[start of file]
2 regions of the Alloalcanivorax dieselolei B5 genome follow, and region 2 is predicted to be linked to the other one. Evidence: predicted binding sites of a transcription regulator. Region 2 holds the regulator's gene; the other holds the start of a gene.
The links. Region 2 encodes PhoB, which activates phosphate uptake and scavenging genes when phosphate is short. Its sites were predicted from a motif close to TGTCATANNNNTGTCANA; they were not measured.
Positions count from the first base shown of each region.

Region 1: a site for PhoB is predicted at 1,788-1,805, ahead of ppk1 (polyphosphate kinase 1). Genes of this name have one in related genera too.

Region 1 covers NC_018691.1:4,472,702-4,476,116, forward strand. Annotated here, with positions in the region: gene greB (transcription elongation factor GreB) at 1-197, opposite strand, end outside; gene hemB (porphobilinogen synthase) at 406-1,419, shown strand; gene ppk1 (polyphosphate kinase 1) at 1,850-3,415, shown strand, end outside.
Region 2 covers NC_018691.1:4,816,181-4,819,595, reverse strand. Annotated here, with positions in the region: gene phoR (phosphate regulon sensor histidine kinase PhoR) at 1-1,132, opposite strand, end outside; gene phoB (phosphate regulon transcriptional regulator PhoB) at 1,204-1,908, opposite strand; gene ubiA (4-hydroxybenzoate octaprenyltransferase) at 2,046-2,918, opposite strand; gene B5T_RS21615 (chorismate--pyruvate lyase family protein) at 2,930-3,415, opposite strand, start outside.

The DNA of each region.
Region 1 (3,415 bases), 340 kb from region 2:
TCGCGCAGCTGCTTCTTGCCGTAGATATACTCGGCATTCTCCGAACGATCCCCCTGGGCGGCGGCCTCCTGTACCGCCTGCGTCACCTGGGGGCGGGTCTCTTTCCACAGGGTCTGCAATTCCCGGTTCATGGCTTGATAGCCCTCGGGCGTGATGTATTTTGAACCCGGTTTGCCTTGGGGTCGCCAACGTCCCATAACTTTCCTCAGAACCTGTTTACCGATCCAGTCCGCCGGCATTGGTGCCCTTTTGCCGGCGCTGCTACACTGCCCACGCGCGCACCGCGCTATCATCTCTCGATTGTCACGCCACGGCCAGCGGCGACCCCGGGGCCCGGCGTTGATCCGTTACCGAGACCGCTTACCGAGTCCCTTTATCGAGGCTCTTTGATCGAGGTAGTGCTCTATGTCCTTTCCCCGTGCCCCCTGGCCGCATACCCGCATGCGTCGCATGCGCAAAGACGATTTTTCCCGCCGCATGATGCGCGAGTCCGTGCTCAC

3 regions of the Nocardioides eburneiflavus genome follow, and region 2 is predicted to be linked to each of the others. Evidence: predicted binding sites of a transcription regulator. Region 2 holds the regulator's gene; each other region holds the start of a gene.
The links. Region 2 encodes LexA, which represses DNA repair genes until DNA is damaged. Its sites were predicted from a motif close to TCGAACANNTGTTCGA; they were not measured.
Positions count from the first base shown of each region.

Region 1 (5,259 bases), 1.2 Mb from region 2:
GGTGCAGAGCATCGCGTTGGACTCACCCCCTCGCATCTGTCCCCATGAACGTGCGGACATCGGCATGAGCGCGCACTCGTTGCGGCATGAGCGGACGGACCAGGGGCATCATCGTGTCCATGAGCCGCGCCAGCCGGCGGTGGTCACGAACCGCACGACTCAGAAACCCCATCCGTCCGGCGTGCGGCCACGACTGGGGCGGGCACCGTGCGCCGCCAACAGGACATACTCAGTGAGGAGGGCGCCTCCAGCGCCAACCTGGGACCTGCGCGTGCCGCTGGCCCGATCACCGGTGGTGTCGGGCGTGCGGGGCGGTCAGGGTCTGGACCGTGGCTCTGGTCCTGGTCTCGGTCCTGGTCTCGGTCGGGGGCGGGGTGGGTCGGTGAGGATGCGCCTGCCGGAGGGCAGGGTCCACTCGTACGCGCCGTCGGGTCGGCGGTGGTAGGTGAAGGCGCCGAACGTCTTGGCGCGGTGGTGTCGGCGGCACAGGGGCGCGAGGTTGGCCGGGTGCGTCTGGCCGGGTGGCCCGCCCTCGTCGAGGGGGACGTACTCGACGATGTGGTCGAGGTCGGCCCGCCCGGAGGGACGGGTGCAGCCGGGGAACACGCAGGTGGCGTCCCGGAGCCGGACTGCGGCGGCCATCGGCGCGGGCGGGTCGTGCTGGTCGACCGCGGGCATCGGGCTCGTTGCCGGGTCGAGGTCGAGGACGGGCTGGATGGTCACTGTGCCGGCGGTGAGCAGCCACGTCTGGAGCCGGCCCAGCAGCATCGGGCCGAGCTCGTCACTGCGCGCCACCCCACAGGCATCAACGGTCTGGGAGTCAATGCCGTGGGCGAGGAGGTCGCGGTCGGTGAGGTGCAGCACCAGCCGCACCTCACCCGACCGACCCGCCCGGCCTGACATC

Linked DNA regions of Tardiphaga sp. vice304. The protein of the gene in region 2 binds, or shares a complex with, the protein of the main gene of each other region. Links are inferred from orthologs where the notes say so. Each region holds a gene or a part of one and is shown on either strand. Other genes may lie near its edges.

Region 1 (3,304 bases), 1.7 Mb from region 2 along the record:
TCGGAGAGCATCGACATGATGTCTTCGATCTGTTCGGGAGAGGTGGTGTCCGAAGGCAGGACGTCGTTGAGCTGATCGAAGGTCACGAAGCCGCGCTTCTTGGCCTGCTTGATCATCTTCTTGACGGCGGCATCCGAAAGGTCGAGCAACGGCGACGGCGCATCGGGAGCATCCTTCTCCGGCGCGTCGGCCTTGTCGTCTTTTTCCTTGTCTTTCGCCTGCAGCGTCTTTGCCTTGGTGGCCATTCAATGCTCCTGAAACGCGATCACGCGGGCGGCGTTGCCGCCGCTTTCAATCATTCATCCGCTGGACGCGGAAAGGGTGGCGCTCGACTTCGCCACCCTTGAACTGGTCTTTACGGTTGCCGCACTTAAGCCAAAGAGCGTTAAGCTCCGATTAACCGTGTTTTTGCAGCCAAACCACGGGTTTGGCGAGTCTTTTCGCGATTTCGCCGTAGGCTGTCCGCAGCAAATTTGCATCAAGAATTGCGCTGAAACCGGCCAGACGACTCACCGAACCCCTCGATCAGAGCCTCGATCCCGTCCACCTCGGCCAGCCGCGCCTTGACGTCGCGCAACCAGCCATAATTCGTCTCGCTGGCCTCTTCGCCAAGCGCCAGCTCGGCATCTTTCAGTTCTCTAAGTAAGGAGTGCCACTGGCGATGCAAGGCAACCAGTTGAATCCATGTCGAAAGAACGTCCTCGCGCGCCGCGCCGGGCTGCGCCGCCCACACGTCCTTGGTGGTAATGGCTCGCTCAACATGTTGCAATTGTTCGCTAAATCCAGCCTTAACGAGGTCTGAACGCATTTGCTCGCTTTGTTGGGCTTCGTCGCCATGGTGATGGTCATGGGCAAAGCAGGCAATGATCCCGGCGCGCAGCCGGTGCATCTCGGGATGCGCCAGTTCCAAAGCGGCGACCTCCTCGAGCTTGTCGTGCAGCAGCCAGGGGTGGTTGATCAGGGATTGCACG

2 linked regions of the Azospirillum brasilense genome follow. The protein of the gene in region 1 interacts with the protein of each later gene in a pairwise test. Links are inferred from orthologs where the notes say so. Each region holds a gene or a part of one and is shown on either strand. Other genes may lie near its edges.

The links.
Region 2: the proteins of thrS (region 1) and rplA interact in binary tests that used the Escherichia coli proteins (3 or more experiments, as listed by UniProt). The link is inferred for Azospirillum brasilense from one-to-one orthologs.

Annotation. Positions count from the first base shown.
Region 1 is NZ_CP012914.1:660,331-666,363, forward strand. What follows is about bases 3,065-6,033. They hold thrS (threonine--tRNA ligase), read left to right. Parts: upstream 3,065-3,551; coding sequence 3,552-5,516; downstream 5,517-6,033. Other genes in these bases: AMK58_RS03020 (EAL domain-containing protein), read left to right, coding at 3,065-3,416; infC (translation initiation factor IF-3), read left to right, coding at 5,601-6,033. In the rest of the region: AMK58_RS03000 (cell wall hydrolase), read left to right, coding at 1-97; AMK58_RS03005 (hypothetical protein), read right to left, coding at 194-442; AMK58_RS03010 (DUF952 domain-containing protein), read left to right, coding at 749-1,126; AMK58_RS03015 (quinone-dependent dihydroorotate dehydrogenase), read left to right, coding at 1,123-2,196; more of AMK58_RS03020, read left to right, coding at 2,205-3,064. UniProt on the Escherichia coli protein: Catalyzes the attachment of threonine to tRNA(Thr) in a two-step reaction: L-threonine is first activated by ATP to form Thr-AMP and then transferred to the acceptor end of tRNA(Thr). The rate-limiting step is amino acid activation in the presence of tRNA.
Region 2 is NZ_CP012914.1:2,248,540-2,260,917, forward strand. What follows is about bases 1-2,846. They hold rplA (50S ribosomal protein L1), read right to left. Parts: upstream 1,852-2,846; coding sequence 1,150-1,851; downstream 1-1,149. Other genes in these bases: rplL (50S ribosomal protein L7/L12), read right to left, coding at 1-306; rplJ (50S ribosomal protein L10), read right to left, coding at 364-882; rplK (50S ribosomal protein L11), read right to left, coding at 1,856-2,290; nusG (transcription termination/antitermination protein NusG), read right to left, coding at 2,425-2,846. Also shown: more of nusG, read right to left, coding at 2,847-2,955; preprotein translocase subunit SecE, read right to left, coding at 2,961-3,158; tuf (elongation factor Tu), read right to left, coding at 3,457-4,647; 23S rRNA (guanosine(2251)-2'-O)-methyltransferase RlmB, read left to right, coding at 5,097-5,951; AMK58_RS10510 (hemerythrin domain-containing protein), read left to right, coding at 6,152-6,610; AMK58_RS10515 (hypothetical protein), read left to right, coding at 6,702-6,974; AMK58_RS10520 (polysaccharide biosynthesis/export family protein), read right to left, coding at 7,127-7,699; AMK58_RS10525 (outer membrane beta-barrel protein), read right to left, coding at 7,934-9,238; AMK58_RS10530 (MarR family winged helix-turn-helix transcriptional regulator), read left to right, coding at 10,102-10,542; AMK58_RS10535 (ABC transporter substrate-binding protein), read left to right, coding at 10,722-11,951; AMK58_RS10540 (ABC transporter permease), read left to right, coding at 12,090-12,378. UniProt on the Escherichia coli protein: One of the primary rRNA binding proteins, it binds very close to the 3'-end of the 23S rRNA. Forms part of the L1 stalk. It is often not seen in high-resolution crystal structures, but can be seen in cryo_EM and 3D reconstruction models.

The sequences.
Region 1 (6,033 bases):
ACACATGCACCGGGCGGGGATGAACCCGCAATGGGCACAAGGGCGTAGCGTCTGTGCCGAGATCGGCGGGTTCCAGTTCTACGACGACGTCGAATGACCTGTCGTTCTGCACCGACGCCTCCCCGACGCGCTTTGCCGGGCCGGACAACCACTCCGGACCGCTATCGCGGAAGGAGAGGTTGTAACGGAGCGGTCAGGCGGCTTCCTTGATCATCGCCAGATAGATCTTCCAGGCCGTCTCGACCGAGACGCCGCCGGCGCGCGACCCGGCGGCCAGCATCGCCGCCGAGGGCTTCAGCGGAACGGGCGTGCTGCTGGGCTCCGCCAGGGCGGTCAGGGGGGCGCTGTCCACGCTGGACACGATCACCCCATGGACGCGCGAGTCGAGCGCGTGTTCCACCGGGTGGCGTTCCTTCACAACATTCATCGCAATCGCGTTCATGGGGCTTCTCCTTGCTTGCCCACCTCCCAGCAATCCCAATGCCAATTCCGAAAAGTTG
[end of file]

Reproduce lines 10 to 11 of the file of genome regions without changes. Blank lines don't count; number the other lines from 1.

3 regions of the Nocardioides eburneiflavus genome follow, and region 2 is predicted to be linked to each of the others. Evidence: predicted binding sites of a transcription regulator. Region 2 holds the regulator's gene; each other region holds the start of a gene.
The links. Region 2 encodes LexA, which represses DNA repair genes until DNA is damaged. Its sites were predicted from a motif close to TCGAACANNTGTTCGA; they were not measured.